Did You Know? The Court Must Approve All Parenting Plans
All parenting plans in the state of Florida must be approved by the court. This fact is important as not only must the parenting plan be approved by the judge when shared parenting, parental timesharing case is heard in court but also when a parenting plan is part of a marital agreement signed following a mediation. Parenting plans created during mediation are usually accepted as written, but a judge does have the right to make changes as he or she deems necessary.
A parenting plan is a written plan to determine how a number of issues involving the care and nurturing of minor children (children from birth to age l8 and those older who cannot support themselves due to physical or mental special needs) will be handled following the final judgment of the case. The parents write the plan with the help of their attorneys. Issues dealt with in a parenting plan can include:
• Where will the child stay with each parent?
• How the overnights will be divided between parents. A variety of schedules can be adjudicated, including dividing a week in half with every other weekend and every other week or month. Sometimes a parent’s work schedule demands a creative plan for overnights.
• How will the child be cared for if neither parent can take the child for reasons such as illness, job-related absences, oran accident?
• How will the child be transferred between parents, including time and location for pick-up and drop-off?
• Which parent gets the child for the child’s birthday, major holidays such as Easter and Christmas, and for Mother’s and Father’s Day?
• How will communication be handled between parents and between parent and child when it is the other parents’ turn for overnights?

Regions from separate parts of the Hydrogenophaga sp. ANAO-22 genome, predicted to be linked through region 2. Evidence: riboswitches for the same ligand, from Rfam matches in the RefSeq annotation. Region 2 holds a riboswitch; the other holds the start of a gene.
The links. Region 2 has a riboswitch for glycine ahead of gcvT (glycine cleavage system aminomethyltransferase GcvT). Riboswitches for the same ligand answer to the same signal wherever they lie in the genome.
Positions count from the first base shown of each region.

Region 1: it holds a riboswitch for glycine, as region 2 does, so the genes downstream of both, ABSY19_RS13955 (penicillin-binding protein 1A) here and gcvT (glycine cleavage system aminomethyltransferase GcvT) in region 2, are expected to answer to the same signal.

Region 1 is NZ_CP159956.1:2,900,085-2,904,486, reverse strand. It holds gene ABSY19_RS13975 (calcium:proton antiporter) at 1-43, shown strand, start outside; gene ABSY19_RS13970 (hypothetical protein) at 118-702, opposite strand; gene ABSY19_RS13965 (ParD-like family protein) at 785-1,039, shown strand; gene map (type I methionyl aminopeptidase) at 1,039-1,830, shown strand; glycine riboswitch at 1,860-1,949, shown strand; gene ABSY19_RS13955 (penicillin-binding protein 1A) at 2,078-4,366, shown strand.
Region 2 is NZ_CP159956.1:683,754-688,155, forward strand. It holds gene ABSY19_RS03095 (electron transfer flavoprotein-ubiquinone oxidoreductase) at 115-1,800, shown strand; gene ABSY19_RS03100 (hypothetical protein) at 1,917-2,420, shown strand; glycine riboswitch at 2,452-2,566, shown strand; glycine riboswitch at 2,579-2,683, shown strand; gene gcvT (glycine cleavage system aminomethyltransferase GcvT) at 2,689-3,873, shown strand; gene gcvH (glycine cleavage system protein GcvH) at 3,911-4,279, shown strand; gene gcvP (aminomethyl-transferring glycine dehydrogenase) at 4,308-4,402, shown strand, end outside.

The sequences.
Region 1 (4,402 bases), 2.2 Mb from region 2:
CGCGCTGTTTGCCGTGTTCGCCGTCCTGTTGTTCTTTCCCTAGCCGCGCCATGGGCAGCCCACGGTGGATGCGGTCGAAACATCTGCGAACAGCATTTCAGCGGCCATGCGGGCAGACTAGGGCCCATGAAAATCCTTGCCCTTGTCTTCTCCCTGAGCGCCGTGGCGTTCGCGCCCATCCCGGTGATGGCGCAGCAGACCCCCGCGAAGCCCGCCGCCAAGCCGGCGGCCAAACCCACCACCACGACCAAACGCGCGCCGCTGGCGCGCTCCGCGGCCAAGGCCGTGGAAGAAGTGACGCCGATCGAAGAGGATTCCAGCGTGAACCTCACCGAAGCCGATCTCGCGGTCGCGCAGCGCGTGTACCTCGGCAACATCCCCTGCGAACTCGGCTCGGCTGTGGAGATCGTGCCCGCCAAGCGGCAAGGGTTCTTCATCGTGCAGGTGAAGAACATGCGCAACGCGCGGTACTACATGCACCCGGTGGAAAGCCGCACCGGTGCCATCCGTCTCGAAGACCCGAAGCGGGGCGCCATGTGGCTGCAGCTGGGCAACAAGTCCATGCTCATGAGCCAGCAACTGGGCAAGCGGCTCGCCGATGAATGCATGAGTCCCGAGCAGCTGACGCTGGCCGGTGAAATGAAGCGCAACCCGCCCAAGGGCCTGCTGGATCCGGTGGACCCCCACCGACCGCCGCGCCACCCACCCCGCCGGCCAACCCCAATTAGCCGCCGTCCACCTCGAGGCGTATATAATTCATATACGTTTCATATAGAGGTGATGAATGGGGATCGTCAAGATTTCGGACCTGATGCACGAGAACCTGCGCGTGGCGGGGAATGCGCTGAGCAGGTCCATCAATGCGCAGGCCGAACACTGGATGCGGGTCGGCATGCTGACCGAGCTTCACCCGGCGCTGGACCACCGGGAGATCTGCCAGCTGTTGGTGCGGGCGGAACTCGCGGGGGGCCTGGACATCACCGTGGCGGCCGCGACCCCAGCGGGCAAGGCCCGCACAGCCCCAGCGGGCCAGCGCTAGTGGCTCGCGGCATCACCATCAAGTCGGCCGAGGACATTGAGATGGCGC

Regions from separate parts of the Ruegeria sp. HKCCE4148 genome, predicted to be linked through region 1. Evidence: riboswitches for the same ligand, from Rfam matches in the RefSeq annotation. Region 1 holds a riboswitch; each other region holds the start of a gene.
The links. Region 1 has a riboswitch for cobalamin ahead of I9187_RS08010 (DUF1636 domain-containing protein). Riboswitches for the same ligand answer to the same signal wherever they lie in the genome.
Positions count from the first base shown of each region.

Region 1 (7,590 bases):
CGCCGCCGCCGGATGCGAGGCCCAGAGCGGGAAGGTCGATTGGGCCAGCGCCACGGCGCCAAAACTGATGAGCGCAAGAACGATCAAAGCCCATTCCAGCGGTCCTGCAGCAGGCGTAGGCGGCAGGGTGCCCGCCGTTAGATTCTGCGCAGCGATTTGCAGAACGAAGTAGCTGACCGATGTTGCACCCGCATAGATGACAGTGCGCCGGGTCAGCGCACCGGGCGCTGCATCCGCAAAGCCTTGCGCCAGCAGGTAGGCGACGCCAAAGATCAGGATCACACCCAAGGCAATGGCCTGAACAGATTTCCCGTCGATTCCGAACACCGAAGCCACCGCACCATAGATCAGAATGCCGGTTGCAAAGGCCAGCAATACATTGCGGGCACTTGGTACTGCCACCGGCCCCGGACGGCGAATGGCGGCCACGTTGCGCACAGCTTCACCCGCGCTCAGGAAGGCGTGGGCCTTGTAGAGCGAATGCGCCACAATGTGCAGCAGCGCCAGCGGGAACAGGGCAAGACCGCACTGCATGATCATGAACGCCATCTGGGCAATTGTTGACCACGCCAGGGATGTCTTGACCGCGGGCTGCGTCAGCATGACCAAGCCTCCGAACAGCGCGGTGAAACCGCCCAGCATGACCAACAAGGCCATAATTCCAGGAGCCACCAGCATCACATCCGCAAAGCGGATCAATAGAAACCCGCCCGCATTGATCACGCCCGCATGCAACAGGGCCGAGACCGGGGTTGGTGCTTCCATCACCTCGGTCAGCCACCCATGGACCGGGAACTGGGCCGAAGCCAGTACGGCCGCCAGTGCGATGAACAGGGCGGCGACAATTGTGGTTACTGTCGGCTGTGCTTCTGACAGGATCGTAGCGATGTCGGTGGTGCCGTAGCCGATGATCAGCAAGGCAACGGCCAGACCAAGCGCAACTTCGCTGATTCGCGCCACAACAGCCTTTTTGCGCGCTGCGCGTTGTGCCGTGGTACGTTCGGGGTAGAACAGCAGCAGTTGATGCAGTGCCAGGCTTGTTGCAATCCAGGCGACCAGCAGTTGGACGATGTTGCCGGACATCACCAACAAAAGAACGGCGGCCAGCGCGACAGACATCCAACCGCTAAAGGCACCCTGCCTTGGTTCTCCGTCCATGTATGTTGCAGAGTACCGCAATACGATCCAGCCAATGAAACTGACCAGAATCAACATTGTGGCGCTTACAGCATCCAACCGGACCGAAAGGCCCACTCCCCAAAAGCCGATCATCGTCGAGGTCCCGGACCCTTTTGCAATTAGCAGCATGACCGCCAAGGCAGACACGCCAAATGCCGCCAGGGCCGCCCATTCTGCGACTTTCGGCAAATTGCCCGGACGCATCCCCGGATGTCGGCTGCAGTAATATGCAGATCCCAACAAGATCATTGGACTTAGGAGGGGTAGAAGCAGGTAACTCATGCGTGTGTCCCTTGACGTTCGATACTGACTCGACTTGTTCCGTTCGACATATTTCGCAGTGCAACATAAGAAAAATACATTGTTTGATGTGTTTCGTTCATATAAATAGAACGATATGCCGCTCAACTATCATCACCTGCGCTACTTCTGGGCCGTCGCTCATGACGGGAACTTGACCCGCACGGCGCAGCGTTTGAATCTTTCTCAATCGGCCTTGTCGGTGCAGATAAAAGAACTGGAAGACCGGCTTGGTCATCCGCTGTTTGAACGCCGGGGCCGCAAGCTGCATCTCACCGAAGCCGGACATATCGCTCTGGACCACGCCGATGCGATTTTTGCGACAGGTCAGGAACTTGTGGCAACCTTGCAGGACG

• What role can grandparents play in the child’s care and nurturing?
• How will the cost of life insurance and medical insurance be divided?
• How many miles is a parent allowed to take a child beyond their county of residence?
• How will summer vacation and other lengthy school vacations such as Christmas and Spring Break be divided?
• How will child tax deductions and child care credit be handled?
• Will there be a right of first refusal if a parent cannot pick up his or her child as stipulated in the parenting plan? In other words, must the parent who cannot pick up or care for his or her child as stipulated in the parenting plan check first with the other parent to see if he or she wants to take the child before an alternate person such as a grandparent is allowed to care for the child?
• How will the cost of school activities and extracurricular activities be divided?
Each parenting plan is unique to the couple and their minor child, so there will be other concerns addressed not necessarily mentioned above. It is wise to choose a Family Law attorney who is experienced and familiar with helping his clients draw-up a workable parenting plan. If you live in Palm Beach, Martin, St. Lucie, Miami-Dade, Broward, Orange, or Hillsborough County in Florida or New York or Washington DC Family Law attorney Grant Gisondo has over a decade of helping clients with their parenting plan. He offers a free, initial, in-office consultation where he will share with you about parenting plans as well as how he can assist you in other ways. You can call his office at (561) 530-4568 to make an appointment. His office hours are Monday through Friday from 9:00 AM to 5:00 PM and for new clients on Saturday from 8:30 AM to 1:00 PM.